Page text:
Tuesday, August 7, 2007

Human Trafficking in Ecuador: A Personal Encounter

Two friends of mine (both undergraduates) are currently studying immigrant populations in Ecuador. During their visit, they encountered human trafficking and knowing about the conference, they sent their stories to me. This personal perspective is priceless ---as Spanish speakers, they are getting a good chunk of the story in the local language--- and I thought it would be great to share. It reminds us that we as students can get involved.

If you would like to know more information about the situation or learn how you can help, please contact us at muhtc2008@gmail.com.

Just wanted to drop you a line about trafficking that is a huge problem her in Lago Agrio, Ecuador. We met with a Catholic organization called Movilidad Humana today and the woman who spoke with us is responsible for programs related to sexual abuse, exploitation of minors, and human trafficking. Apparently, women from Ecuador go up into Colombia and recruit girls to work here in Ecuador where there are relatively more jobs, only to ^hire them out to bars and brothels which abound here in this town. 60-70 per cent of the women in these jobs are Colombians. Girls as young as 13, it{s just awful and apparently some of the biggest consumers are members of the oil companies and the police, so naturally, not much can be done to denounce this problem.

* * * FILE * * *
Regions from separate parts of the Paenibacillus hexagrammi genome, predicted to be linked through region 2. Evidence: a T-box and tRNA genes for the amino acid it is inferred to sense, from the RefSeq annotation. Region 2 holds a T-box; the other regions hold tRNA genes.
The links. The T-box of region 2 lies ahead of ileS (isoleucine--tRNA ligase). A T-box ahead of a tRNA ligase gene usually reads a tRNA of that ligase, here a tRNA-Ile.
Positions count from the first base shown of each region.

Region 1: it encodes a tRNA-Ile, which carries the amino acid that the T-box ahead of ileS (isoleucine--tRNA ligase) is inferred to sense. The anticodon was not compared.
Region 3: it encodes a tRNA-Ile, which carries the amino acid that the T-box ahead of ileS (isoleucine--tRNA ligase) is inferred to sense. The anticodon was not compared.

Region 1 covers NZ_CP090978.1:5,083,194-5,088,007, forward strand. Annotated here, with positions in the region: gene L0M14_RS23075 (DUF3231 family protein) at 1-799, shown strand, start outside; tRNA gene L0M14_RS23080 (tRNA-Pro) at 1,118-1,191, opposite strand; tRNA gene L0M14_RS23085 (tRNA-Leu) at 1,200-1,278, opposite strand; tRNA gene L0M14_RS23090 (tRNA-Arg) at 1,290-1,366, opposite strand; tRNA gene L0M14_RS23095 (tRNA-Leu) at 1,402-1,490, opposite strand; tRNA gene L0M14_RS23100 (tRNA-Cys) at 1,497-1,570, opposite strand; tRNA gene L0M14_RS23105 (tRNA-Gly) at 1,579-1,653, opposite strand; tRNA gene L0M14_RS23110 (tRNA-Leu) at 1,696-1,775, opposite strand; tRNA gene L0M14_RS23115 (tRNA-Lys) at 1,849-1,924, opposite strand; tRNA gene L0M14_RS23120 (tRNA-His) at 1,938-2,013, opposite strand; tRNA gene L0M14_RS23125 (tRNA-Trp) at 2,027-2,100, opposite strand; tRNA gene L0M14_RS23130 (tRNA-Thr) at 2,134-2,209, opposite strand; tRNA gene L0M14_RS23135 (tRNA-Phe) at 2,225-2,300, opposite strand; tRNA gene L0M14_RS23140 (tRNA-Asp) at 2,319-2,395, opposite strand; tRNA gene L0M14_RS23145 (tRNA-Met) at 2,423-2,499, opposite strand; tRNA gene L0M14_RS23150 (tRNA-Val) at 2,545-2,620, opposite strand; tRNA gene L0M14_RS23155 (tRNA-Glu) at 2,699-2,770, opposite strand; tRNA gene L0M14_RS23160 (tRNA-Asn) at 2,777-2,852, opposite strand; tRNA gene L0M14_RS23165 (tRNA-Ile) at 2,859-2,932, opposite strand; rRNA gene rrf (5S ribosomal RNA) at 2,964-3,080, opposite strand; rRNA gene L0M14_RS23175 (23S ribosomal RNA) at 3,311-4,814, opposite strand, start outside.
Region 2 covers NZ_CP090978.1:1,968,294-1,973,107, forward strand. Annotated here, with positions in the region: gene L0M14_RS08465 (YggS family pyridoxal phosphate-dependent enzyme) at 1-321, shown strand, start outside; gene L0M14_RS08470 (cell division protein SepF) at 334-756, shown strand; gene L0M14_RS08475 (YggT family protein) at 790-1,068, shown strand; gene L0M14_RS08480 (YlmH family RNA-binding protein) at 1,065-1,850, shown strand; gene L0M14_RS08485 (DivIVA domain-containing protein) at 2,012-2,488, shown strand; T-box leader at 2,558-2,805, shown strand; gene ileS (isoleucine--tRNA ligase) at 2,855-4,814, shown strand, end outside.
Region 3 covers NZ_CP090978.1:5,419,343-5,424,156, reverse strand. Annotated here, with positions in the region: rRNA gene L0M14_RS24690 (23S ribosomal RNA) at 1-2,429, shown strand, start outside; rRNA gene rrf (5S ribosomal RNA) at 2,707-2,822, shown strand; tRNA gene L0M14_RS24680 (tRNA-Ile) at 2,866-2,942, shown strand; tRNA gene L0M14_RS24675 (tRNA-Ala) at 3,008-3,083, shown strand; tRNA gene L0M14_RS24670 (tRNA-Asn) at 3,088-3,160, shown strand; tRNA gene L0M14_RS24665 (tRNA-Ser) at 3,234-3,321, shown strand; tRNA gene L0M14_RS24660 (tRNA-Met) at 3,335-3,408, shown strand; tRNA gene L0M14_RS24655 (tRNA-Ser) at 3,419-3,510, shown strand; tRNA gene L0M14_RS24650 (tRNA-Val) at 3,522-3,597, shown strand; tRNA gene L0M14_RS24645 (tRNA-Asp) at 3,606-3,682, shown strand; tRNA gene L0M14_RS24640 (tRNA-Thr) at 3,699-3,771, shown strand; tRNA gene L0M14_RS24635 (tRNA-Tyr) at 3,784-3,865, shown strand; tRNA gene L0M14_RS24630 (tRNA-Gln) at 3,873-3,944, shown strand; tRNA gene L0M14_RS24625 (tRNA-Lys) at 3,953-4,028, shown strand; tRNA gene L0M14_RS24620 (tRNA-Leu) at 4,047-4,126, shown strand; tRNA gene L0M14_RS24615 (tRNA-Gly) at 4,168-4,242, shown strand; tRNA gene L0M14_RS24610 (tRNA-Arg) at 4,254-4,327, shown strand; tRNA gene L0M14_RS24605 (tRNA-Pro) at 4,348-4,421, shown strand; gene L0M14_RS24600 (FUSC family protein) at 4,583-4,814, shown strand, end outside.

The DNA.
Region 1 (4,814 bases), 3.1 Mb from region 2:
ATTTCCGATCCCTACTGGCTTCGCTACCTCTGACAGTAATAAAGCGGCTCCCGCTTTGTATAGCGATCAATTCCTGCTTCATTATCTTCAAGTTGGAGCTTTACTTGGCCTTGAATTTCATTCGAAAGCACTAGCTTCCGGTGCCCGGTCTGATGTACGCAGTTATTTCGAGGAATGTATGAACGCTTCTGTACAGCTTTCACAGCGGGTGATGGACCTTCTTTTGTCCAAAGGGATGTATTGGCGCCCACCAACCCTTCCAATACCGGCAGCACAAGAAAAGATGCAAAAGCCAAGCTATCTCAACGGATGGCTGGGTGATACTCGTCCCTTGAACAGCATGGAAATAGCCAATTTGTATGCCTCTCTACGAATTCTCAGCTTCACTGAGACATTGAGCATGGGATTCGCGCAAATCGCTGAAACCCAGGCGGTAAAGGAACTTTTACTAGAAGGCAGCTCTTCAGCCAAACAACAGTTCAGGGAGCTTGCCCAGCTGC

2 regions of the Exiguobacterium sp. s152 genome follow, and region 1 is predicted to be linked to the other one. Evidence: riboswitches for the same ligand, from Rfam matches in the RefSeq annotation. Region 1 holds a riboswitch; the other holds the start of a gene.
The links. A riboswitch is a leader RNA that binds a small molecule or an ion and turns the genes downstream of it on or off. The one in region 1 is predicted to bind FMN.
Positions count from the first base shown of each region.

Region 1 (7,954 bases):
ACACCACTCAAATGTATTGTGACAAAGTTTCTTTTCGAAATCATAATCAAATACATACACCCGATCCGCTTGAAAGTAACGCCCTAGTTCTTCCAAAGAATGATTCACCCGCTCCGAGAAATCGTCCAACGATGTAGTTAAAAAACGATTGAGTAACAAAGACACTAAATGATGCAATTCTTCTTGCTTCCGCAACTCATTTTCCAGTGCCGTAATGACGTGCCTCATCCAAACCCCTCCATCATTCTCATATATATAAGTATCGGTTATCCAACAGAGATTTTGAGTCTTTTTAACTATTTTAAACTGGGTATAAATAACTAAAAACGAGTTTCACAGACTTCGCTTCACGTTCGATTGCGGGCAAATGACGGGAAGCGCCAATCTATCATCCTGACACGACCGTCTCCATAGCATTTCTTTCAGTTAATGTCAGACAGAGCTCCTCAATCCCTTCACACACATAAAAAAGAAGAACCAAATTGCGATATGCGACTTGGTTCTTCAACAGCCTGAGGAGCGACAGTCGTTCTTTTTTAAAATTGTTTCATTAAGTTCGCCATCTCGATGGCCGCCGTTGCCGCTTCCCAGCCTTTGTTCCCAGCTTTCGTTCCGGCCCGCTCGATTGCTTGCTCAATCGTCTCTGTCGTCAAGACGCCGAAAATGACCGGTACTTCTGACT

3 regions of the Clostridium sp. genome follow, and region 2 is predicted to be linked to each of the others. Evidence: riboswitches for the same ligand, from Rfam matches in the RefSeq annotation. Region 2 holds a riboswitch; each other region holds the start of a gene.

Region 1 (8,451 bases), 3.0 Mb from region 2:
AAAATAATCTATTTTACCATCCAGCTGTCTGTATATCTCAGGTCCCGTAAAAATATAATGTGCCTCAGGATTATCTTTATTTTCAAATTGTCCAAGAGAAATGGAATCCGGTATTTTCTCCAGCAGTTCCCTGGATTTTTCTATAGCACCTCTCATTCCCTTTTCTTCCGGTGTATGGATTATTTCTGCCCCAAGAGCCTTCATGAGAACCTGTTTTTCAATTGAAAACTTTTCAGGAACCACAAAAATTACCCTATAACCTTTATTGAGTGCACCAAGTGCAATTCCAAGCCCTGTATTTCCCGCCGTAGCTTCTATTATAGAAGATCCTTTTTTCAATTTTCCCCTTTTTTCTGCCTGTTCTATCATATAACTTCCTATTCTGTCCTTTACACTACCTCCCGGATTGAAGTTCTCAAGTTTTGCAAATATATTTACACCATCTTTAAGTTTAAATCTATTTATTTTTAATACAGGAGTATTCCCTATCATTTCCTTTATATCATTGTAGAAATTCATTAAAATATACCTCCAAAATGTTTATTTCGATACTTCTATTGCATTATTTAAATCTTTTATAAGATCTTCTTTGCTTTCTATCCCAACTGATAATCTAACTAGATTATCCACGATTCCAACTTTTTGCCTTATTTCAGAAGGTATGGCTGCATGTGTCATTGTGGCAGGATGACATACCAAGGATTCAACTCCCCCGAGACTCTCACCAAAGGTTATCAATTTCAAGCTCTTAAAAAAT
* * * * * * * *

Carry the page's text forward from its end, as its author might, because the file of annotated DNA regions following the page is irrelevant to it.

Movilidad Humana works closely with other migrant and refugee agencies as well as the local government top try and combat the trade in persons, but it{s an uphill battle. The superintendent of police tried to start a campaign to bring these bares clandestinos under the rule of law, but sadly was assassinated in June. A sad reality about how cheaply someone can value another human{s life. If I get more information on the topic, I will be sure to send it along.

1 comment:

Eileensita said...

I wanted to share with you, and invite you to participate, in a competition on human trafficking. Please read below for more details.

"Ending Global Slavery: Everyday Heroes Leading the Way"

Humanity United and Ashoka's Changemakers are launching a global online competition to identify innovative approaches to exposing, confronting and ending modern-day slavery.

Today over 27 million children and adults are in slavery or bonded labor around the world—more than any other period in human history. As one of the fastest growing criminal industries in the world, slavery remains largely hidden from the public eye and thrives on the rising global demand for inexpensive, unskilled labor and commercial sex.

"Ending Global Slavery: Everyday Heroes Leading the Way" aims to find holistic solutions to modern-day slavery by recognizing individuals and organizations that raise awareness of the issue's root causes, liberate those in bonded labor, and reintegrate former slaves into their communities.

The competition is hosted on www.changemakers.net. Funding will be awarded for the most innovative policy-level and grassroots models.